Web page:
31/01/2016 16:08 GMT | Updated 31/01/2016 16:59 GMT

EU Referendum: 'Intensive' 24 Hours Of Talks Ahead After Donald Tusk Says 'No Deal' Reached With Cameron

Jonathan Brady/PA Wire
Prime Minister David Cameron (right) greets European Council president Donald Tusk at 10 Downing Street in London ahead of crunch talks to finalise an EU reform package that could be backed by the rest of the 28-country bloc.

David Cameron’s renegotiation of the UK’s relationship with the EU is entering an “intensive” 24 hours after European Council President Donald Tusk left a Downing Street dinner saying no deal had been reached.

Mr Tusk met with the Prime Minster this evening, but after less than two hours inside Number 10 emerged to say no agreement had been struck.

However, a Downing Street source told the Huffington Post UK that progress had been made on key issues – including the so-called ‘emergency brake’ on in-work benefits to EU migrants.

Mr Tusk even went as far as agreeing that the UK’s current EU net migration level of 180,000 a year would meet the criteria for the brake to applied.

UK negotiators will begin work at the “crack of dawn” tomorrow the source said in order to try and reach an agreement on the detail of the brake within 24 hours.

The source said: “Tusk agreed to an extra 24 hours of intensive talks.

“He was due to publish the text of the draft deal tomorrow, but that will probably be Tuesday at the earliest.”

He added: “There was a significant breakthrough on the emergency brake, with Tusk acknowledging that the current circumstance in the UK would meet the criteria to trigger the brake.”

The source said the deal was “still not quite there” and there were further discussions to be had over issues including the abuse of free movement, such as sham marriages.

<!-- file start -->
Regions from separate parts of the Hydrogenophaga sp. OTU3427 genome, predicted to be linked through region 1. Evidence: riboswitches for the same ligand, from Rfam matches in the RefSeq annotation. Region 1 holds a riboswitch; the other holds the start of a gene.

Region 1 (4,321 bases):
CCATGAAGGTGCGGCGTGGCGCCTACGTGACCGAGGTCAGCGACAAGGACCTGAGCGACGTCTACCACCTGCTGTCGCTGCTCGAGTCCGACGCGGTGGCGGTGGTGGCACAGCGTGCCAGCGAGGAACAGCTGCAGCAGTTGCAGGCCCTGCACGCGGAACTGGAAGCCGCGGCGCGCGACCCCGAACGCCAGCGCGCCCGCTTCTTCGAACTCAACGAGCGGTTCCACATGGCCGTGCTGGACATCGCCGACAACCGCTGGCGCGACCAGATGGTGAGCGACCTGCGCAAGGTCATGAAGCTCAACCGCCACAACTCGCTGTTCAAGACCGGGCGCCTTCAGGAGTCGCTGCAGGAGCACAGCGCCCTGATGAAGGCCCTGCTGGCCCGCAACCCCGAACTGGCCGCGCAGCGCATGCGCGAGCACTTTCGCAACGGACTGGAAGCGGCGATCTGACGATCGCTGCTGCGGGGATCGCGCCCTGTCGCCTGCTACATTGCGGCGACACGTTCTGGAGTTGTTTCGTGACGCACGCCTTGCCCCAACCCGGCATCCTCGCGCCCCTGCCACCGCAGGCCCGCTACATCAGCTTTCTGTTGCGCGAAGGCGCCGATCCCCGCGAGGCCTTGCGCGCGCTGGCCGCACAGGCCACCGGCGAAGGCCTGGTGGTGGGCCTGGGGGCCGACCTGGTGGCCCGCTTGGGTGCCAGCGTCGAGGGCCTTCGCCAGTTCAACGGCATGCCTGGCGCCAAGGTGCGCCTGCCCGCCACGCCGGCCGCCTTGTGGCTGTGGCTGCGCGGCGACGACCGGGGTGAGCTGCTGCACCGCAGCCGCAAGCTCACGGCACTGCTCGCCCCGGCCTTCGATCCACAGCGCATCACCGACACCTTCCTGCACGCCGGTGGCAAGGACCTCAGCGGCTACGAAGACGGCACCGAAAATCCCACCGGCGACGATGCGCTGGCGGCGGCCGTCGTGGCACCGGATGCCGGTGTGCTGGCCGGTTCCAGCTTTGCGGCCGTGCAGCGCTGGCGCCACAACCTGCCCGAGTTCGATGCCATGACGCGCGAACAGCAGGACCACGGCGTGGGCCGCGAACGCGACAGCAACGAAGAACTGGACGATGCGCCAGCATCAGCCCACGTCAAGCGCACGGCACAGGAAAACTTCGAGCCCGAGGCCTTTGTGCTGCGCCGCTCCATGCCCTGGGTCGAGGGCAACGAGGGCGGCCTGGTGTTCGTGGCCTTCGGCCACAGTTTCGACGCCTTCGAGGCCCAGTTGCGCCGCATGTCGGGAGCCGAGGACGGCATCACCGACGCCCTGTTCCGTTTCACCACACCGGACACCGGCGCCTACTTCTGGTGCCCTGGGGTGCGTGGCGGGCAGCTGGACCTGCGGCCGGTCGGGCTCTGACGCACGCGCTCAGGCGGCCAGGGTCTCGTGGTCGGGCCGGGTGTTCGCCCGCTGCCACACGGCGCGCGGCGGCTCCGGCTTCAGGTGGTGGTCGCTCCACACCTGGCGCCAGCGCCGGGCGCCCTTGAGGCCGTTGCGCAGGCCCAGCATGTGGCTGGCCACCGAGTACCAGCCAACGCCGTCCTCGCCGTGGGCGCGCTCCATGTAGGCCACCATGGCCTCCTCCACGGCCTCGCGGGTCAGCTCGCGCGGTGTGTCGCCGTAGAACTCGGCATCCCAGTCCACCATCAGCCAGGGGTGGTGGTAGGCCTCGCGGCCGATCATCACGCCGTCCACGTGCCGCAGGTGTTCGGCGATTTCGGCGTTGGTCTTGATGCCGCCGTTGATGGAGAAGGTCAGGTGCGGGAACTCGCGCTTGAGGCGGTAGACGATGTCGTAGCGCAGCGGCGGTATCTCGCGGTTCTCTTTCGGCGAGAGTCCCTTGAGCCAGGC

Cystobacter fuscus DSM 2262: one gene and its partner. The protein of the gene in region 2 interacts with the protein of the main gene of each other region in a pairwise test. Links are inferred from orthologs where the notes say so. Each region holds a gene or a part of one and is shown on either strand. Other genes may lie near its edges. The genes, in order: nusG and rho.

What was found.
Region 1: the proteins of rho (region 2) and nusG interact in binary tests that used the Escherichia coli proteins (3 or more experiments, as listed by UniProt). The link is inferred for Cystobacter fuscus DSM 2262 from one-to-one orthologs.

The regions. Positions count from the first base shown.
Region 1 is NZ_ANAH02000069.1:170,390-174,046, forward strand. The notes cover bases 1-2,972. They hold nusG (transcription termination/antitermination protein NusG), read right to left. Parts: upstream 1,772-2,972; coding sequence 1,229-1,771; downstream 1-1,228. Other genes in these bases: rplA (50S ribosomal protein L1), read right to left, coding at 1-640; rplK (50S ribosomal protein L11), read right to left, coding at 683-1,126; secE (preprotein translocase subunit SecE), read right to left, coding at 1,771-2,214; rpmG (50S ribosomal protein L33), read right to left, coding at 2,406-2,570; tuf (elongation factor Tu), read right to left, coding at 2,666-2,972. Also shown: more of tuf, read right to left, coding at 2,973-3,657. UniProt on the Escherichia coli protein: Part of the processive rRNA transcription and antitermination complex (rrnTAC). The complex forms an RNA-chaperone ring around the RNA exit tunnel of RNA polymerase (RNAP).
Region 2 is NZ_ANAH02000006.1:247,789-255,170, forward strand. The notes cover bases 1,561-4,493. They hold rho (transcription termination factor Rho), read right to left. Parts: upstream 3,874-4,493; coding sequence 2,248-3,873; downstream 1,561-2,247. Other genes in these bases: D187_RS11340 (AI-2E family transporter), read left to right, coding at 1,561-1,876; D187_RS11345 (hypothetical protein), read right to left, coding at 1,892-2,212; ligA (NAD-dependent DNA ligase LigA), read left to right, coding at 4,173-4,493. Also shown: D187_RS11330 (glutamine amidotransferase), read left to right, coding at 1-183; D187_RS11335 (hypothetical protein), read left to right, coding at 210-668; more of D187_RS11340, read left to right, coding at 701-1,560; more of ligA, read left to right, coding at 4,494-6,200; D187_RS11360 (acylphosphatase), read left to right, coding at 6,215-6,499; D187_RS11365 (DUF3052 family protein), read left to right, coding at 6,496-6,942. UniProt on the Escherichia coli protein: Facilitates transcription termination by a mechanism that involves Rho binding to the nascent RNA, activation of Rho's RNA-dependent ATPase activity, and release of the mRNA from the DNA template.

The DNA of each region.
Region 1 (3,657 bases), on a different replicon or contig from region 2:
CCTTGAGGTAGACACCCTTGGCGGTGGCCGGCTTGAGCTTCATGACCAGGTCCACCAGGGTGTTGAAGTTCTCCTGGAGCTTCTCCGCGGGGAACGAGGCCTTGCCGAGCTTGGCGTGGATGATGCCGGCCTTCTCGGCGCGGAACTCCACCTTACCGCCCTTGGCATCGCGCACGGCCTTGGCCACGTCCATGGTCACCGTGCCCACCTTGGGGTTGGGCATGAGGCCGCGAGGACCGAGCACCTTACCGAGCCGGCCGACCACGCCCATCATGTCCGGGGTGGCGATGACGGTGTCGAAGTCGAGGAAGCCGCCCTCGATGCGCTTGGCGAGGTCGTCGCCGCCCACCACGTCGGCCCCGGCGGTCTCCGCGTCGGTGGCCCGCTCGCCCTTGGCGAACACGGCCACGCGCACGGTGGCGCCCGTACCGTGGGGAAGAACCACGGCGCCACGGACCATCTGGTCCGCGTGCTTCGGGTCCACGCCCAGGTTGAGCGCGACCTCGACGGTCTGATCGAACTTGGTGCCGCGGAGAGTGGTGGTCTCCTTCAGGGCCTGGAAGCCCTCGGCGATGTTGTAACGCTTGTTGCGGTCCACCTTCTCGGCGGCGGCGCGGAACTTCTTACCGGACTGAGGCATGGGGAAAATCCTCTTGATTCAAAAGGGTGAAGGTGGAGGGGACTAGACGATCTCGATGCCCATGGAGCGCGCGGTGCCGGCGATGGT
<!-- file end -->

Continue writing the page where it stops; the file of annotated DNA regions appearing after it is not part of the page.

In a statement, a Downing Street spokesperson said: “On welfare, the Commission have tabled a text making clear that the UK’s current circumstances meet the criteria for triggering the emergency brake.

"This is a significant breakthrough, meaning the Prime Minister can deliver on his commitment to restrict in work benefits to EU migrants for four years.

“But there are still areas where there is more to do and both agreed it was therefore worth taking the extra time to make further progress.

“One such area is economic governance where we want to ensure the enforcement mechanism is watertight, recognising that there must be ways to escalate an issue where we have concerns.

"Another is abuse of free movement, where we want to see more substantive proposals including closing backdoor routes to Britain which have enabled non-EU illegal migrants to stay in Britain in recent years."

The ‘emergency brake’ would enable the UK to introduce a halt on in-work benefit to new migrants if public services were deemed to be under strain from immigration.

Brussels favour the brake system over Mr Cameron’s original plan to stop migrants accessing any in-work benefits for the first four years they work in the UK.

Prior to this evening, it was believed both sides are quibbling over when the brake could be activated, with the Prime Minister reported to be wanting to operate the policy – which would last for four years – at the current levels of immigration.

After a dinner of smoked salmon, beef with vegetables, and pear and apple crumble, Mr Tusk left without reaching an agreement with Mr Cameron and tweeted:

Tonight’s dinner with Mr Tusk comes just days after Mr Cameron travelled to Brussels to meet with European Commission President Jean-Claude Juncker and European Parliament president Martin Schulz.

The increase in diplomatic activity has caused speculation that Mr Cameron wants to have all the pieces in place to finalise a deal at the European summit which begins on February 18.

If negotiations could be concluded then, it would pave the way for a June referendum – something thought to favour the Remain campaign as the Leave camps are in a state of disarray.

This morning leading Tory Eurosceptic Steve Baker called for “material changes” in the way Vote Leave is managed, and hinted the organization could lost the support of Conservative MPs.

He also claimed Ukip leader Nigel Farage – who is backing the rival anti-Brussels campaign Leave.EU – did not have a broad enough appeal to lead a unified Leave group.